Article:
Frenchwoman Michele de la Becque, an opponent of the Nazis in German-occupied Paris, hides a downed American flyer, Pat Talbot, and attempts to get him safely out of the country. Continue reading
Plot Synopsis [AMG]
st’s novel Humoresque is the lachrymose tale of a famed Jewish-American violinist who forgets all about his friends and family in his rise to fame. Screenwriters Clifford Odets and Zachary Gold refashioned this timeworn material into a first-class, big-budget soap opera, completely dominated by the high-octane talents of Joan Crawford and John Garfield. A gifted musician, Garfield rises from the slums to the upper echelons of society, thanks to the patronage of wealthy, alcoholic Crawford. Virtually ignored by her husband Paul Cavanaugh, Crawford adopts Garfield as her lover as well as her protégé. He is only mildly offended by the setup; she, on the other hand, becomes jealous and possessive. Continue reading
There are two versions of this film: the Italian theater version, and the extended version presented at Cannes 1960, both in Italian. This is the latter.
In keeping with his previous film Generale Della Rovere, filmmaker Robert Rossellini pursues a wartime theme in his “personal epic” Era Notte a Roma.
The story concerns three Allied POWS, who escape from their camp and hide out in Rome. The trio is given shelter by a beautiful young woman. With something tangible to fight over, the three prisoners’ national chauvinism (one is Russian, one English, one American) simmers to a boil.
For reasons which remain obscure, Era Notte a Roma was never given a widespread American release.
(Wikipedia) Continue reading
Synopsis: As early as 1937′s Young and Innocent, Alfred Hitchcock was beginning to repeat himself, but audiences didn’t mind so long as they were thoroughly entertaining-which they were, without fail. Derrick De Marney finds himself in a 39 Steps situation when he is wrongly accused of murder. While a fugitive from the law, De Marney is helped by heroine Nova Pilbeam, who three years earlier had played the adolescent kidnap victim in Hitchcock’s The Man Who Knew Too Much. The obligatory “fish out of water” scene, in which the principals are briefly slowed down by a banal everyday event, occurs during a child’s birthday party. The actual villain, whose identity is never in doubt (Hitchcock made thrillers, not mysteries) is played by George Curzon, who suffers from a twitching eye. Curzon’s revelation during an elaborate nightclub sequence is a Hitchcockian tour de force, the sort of virtuoso sequence taken for granted in these days of flexible cameras and computer enhancement, but which in 1937 took a great deal of time, patience and talent to pull off. — Hal Erickson Continue reading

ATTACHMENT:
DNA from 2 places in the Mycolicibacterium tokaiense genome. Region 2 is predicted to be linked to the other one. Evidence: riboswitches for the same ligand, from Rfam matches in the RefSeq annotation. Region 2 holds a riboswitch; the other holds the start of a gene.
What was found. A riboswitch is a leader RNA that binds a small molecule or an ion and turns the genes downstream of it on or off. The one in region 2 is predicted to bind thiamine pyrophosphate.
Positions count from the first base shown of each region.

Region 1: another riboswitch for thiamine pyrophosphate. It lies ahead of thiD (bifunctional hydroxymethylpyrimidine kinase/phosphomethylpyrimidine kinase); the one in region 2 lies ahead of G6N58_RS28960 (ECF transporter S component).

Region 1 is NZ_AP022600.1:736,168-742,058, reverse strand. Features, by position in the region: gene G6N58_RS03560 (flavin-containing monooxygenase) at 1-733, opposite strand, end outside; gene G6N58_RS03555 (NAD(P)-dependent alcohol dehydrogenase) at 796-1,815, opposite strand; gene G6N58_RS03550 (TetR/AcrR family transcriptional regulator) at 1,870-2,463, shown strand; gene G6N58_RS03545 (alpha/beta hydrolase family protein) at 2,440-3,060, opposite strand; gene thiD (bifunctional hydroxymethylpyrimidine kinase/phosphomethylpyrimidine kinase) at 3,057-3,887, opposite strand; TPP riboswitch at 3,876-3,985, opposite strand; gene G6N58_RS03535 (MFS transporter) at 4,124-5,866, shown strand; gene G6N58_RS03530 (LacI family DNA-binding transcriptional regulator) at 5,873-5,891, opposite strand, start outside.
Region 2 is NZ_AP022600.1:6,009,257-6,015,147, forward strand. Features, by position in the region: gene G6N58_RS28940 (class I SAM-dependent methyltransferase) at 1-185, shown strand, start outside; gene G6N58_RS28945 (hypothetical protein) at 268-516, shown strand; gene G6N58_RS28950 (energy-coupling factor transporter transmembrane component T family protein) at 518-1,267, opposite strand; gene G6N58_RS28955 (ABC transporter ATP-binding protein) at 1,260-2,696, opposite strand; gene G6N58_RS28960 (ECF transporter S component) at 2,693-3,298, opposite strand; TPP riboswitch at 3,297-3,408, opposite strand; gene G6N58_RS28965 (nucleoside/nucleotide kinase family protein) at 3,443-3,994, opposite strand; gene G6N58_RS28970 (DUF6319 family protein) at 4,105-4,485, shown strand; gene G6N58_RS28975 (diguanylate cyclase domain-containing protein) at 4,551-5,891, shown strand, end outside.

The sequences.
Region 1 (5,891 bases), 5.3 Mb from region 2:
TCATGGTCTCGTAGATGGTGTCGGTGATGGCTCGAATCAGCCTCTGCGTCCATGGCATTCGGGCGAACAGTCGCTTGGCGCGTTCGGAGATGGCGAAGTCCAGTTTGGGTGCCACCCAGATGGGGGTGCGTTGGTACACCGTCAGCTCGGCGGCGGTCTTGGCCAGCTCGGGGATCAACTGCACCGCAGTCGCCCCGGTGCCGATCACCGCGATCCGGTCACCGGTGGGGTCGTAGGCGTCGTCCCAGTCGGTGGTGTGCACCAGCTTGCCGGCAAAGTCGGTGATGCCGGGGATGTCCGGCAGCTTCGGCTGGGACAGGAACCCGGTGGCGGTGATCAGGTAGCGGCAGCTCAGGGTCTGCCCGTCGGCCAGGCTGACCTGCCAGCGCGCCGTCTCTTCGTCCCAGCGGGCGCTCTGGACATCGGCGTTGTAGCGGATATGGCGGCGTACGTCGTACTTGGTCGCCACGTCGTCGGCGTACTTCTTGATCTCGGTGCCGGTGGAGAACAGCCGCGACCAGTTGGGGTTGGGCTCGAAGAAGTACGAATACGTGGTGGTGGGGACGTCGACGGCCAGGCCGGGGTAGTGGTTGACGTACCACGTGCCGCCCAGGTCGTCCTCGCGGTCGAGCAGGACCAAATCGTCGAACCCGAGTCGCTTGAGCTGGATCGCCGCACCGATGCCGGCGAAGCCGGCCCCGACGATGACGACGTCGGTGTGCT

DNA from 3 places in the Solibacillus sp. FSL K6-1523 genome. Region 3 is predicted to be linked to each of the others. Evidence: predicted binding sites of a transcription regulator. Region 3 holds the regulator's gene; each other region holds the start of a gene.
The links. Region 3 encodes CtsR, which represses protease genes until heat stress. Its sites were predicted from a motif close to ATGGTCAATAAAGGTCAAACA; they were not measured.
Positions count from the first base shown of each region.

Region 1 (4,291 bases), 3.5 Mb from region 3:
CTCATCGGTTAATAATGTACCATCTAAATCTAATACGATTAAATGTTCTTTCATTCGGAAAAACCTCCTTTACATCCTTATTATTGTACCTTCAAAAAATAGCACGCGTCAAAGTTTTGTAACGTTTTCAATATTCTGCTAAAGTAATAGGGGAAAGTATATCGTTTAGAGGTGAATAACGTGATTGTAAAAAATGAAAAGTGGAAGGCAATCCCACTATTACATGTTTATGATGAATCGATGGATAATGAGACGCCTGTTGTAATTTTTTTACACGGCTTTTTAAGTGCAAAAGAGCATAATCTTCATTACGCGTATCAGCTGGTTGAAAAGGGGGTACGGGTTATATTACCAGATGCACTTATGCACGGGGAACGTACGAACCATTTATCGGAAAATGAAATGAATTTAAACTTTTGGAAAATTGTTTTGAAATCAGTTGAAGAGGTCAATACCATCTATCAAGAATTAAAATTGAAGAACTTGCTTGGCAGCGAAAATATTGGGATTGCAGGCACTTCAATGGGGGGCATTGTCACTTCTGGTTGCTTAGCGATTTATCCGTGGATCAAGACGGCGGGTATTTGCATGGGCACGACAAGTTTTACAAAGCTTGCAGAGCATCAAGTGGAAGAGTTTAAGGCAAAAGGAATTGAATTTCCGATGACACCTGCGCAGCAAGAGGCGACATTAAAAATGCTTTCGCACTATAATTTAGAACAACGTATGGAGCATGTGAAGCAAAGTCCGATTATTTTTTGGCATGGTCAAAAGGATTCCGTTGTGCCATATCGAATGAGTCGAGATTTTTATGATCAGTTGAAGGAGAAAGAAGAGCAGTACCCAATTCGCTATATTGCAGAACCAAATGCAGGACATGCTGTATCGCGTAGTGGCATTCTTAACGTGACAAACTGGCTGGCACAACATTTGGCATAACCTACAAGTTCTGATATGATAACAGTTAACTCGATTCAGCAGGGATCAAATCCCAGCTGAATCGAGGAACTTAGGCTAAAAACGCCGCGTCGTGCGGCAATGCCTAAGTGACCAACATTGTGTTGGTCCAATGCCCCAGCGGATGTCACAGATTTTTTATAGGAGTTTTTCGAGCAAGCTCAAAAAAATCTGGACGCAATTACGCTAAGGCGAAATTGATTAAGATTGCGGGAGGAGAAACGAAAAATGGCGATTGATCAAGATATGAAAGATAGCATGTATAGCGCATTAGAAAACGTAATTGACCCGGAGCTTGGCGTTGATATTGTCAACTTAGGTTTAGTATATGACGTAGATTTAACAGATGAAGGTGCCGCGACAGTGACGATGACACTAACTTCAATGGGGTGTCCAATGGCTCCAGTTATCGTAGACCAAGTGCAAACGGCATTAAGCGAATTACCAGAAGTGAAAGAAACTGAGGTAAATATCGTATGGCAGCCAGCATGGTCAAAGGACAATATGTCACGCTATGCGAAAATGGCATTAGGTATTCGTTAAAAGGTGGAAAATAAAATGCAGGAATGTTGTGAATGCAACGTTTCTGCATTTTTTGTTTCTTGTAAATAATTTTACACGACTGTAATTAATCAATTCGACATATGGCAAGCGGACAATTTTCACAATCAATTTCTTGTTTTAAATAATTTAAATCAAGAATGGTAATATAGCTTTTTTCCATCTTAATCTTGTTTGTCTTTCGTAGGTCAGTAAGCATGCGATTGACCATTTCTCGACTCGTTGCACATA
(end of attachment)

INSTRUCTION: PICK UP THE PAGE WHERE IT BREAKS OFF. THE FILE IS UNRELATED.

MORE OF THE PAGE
Reviewed by Glenn Erickson
Le Trou (literally, The Hole) is a harrowing experience in claustrophobia, pressure and hope among inmates in a French prison. The hopes and aspirations of the overcrowded members of one prison cell are put to the test as they commit their trust to luck and each other, to effect a difficult escape. Jacques Becker’s final film is the most realistic prison break movie Savant’s seen – as we all know how these stories usually turn out, the tension and suspense grow, every desperate step of the way.
The La Santé is overcrowded because of construction, and five men are put into each cell instead of four. But in one cell, the inmates are secretly delighted. Claude Gaspard (Marc Michel), faces a long sentence and therefore can be trusted. He’ll be the extra man needed for a daring, complicated escape the men have planned, that requires nerve, deception, and a lot of digging. The scheme is such a beautifully executed communal effort, that when the first diggers break through to the outside world, they dutifully go back so that their comrades can escape too. Continue reading
A samurai is ordered by his lord to go to Edo and investigate the truth behind the rumor of a rebellion against him. After collecting enough information to prove a conspiracy, the samurai needs to devise some way of leaving Edo without creating suspicion and comes up with a cockeyed plan. Based on the short story by Shiga Naoya. Continue reading
Seven Days in May is an American political thriller motion picture directed by John Frankenheimer, starring Burt Lancaster, Kirk Douglas, Fredric March, and Ava Gardner, and released in February 1964 with a screenplay by Rod Serling based on the novel of the same name by Fletcher Knebel and Charles W. Bailey II, which was published in 1962.
The story is said to have been influenced by the right-wing anti-Communist political activities of General Edwin A. Walker after he resigned from the military. An additional inspiration was provided by the 1961 interview by Knebel, who was also a political journalist and columnist, conducted with the newly-appointed Air Force Chief of Staff, Curtis LeMay, an advocate of preventive first-strike nuclear option.
President John F. Kennedy had read the novel and believed the scenario as described could actually occur in the United States. According to Frankenheimer in his director’s commentary, production of the film received encouragement and assistance from Kennedy through White House Press Secretary Pierre Salinger, who conveyed to Frankenheimer Kennedy’s wish that the film be produced and that, although the Pentagon did not want the film made, the President would conveniently arrange to visit Hyannis Port for a weekend when the film needed to shoot outside the White House. Continue reading